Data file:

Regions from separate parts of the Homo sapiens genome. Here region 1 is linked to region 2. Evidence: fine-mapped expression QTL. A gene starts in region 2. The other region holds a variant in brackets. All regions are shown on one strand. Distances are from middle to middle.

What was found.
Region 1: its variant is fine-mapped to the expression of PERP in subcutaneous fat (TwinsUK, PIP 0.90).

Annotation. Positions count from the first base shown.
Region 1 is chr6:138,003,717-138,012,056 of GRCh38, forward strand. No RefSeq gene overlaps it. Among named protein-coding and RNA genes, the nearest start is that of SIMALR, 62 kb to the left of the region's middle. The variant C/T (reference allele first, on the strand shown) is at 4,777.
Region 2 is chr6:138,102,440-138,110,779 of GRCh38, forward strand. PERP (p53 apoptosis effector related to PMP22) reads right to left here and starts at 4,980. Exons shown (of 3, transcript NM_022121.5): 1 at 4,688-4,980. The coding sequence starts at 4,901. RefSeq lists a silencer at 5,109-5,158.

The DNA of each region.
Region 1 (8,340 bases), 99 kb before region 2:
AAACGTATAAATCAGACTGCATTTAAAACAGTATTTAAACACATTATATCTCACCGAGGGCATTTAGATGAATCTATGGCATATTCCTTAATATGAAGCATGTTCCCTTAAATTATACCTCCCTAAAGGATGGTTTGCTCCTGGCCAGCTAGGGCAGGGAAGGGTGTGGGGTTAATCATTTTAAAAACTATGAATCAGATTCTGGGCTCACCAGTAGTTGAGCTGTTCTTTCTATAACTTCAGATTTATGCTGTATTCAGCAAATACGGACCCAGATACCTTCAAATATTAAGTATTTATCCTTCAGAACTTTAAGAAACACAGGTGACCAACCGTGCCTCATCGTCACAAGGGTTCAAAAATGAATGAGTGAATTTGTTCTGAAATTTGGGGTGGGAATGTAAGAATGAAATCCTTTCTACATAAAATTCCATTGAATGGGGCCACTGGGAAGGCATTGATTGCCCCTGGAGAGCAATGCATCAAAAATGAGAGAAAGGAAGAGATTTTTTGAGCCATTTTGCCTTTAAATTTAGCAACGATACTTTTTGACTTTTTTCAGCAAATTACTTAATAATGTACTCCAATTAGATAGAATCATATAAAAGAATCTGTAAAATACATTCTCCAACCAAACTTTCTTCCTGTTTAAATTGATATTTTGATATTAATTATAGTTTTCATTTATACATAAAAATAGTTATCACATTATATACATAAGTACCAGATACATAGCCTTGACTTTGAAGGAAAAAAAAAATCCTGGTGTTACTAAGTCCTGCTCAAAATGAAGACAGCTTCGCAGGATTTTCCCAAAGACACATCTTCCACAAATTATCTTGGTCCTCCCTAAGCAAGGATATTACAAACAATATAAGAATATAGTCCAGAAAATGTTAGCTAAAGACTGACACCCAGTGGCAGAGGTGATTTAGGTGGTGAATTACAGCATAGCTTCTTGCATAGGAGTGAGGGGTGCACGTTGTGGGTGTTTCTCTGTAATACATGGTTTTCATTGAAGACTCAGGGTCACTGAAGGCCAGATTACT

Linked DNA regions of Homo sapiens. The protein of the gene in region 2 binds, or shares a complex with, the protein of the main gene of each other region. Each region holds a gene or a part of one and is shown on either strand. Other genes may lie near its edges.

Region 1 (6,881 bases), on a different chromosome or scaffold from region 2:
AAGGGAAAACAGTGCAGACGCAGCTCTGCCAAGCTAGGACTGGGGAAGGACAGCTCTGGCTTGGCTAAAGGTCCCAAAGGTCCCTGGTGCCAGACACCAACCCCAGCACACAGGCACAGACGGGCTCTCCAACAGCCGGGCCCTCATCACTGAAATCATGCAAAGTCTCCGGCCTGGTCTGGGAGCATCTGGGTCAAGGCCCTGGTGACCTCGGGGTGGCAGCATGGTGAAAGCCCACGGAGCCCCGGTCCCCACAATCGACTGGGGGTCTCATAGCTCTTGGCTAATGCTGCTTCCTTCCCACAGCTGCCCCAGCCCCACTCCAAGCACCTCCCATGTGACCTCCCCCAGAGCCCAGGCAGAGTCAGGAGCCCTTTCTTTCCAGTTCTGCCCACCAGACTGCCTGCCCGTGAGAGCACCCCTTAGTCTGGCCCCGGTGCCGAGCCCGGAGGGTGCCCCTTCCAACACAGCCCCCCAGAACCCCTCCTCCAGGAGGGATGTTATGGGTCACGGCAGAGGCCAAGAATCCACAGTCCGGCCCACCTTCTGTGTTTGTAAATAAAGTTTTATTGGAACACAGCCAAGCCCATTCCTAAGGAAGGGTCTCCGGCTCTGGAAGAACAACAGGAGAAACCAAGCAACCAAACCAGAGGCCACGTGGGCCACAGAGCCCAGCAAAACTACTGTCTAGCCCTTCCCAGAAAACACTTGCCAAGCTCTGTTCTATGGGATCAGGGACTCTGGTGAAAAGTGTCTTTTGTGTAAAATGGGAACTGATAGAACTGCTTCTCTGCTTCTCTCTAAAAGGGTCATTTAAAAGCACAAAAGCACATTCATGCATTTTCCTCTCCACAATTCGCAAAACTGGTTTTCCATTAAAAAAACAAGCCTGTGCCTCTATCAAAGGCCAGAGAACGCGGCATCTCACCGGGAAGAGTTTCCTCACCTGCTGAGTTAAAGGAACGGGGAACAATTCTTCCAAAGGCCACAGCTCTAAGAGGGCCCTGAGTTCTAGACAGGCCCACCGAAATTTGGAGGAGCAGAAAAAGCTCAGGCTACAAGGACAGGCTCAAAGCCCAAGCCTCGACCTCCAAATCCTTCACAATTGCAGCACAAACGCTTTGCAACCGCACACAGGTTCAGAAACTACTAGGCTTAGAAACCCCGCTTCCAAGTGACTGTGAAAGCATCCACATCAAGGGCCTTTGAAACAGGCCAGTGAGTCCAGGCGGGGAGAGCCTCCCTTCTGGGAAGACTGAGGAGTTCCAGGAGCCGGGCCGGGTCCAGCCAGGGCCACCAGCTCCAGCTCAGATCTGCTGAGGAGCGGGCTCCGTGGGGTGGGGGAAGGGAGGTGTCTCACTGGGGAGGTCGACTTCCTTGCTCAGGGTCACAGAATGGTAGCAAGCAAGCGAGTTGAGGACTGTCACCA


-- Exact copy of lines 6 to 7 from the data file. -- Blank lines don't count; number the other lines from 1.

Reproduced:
Region 2 is chr6:138,102,440-138,110,779 of GRCh38, forward strand. PERP (p53 apoptosis effector related to PMP22) reads right to left here and starts at 4,980. Exons shown (of 3, transcript NM_022121.5): 1 at 4,688-4,980. The coding sequence starts at 4,901. RefSeq lists a silencer at 5,109-5,158.

The DNA of each region.